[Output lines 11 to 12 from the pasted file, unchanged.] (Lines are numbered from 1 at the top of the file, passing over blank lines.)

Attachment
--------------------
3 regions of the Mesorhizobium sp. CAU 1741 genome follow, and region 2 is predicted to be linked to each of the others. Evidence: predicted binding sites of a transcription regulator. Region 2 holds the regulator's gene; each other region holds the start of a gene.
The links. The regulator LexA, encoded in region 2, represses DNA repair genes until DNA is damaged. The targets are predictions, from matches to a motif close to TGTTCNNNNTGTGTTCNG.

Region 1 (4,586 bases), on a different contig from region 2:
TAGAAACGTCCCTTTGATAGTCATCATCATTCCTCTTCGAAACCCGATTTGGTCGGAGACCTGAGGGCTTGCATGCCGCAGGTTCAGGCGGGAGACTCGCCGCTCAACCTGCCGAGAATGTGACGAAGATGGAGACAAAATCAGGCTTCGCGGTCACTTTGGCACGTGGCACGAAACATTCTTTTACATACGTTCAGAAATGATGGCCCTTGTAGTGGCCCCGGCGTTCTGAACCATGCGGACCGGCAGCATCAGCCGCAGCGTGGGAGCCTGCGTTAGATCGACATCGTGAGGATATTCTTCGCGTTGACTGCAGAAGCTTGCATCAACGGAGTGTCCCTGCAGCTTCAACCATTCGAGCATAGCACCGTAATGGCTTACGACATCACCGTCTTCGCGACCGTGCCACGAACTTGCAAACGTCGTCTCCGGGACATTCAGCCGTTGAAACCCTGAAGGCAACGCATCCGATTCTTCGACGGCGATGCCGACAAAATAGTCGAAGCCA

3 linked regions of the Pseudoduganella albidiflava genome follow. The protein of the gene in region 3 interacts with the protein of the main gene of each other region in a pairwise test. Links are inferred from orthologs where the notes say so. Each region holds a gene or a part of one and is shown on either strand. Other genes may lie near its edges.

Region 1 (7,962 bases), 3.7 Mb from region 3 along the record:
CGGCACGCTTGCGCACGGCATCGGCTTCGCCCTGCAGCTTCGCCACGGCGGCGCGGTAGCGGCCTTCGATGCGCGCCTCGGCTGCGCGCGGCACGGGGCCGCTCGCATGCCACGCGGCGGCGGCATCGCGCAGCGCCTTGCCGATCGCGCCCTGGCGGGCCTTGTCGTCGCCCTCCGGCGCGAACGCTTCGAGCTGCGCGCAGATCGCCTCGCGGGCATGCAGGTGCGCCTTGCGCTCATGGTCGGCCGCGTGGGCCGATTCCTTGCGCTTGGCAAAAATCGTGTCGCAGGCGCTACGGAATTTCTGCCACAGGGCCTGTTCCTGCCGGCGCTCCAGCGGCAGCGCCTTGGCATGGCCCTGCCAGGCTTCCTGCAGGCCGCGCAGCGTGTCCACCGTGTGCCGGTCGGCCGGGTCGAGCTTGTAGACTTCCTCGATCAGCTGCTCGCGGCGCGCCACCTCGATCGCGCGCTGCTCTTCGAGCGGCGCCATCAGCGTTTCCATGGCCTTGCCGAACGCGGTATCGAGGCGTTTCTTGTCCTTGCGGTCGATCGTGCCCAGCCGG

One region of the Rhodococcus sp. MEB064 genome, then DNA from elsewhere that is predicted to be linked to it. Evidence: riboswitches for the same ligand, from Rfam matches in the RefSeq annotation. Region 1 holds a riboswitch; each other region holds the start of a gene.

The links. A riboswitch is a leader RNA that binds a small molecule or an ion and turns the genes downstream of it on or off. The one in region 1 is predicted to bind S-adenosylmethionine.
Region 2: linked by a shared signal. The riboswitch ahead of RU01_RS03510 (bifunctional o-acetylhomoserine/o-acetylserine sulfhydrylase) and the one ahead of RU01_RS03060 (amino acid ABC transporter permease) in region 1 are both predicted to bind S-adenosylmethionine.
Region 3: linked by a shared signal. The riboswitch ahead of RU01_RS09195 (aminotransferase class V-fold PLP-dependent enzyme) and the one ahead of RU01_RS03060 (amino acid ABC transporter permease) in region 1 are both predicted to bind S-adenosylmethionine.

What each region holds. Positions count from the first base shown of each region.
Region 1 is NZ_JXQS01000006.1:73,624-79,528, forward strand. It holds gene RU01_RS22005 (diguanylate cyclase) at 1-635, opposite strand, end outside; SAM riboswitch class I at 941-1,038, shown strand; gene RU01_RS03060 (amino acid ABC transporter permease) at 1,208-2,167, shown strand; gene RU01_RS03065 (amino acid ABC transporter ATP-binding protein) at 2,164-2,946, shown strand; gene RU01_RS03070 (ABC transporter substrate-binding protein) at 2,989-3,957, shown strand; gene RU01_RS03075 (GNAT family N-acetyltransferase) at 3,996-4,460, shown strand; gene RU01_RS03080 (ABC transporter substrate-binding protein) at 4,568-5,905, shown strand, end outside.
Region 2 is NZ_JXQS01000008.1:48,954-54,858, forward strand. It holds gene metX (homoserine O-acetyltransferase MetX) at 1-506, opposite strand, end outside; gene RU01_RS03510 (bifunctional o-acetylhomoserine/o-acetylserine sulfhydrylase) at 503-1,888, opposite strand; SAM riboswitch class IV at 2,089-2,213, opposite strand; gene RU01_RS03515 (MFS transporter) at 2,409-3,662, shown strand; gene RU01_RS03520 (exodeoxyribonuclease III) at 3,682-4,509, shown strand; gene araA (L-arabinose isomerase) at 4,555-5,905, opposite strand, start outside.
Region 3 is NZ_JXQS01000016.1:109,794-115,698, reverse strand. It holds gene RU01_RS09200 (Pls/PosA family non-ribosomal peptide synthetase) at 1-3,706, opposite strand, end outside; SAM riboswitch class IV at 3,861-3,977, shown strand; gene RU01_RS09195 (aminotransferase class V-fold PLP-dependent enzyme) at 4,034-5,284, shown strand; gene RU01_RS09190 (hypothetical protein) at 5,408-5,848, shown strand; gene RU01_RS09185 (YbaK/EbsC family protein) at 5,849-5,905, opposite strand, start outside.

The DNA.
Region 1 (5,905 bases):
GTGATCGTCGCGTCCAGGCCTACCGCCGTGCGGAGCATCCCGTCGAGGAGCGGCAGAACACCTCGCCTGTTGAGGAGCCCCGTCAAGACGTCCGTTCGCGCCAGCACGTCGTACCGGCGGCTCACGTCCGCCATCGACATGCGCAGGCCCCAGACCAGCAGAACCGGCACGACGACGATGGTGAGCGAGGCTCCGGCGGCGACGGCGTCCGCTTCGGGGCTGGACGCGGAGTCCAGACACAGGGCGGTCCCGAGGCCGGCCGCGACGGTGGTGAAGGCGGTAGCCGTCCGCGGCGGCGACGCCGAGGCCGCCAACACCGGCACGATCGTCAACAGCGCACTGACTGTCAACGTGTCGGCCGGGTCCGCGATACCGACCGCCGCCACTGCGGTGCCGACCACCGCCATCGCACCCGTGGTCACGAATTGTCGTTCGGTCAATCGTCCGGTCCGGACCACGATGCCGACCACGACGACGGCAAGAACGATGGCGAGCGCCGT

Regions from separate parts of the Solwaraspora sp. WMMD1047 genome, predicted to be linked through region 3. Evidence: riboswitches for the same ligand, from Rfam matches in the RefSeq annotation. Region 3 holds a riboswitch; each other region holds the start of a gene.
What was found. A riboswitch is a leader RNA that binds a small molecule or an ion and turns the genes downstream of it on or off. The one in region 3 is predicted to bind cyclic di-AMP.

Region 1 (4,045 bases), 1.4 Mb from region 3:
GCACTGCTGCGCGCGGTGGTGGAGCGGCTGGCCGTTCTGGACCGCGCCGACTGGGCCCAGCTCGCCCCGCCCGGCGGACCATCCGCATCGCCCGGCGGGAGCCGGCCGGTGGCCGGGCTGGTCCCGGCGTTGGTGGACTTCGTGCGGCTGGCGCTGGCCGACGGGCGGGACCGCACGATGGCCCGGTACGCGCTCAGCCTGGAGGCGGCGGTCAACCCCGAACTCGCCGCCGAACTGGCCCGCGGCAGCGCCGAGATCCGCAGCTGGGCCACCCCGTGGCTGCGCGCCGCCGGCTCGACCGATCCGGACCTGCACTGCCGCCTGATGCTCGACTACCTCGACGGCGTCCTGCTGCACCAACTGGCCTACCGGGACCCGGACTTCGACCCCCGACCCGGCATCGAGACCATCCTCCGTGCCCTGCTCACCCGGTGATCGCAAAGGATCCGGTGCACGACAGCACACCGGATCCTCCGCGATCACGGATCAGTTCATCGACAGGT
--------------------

Region 3: linked by a shared signal. The riboswitch ahead of RU01_RS09195 (aminotransferase class V-fold PLP-dependent enzyme) and the one ahead of RU01_RS03060 (amino acid ABC transporter permease) in region 1 are both predicted to bind S-adenosylmethionine.

What each region holds. Positions count from the first base shown of each region.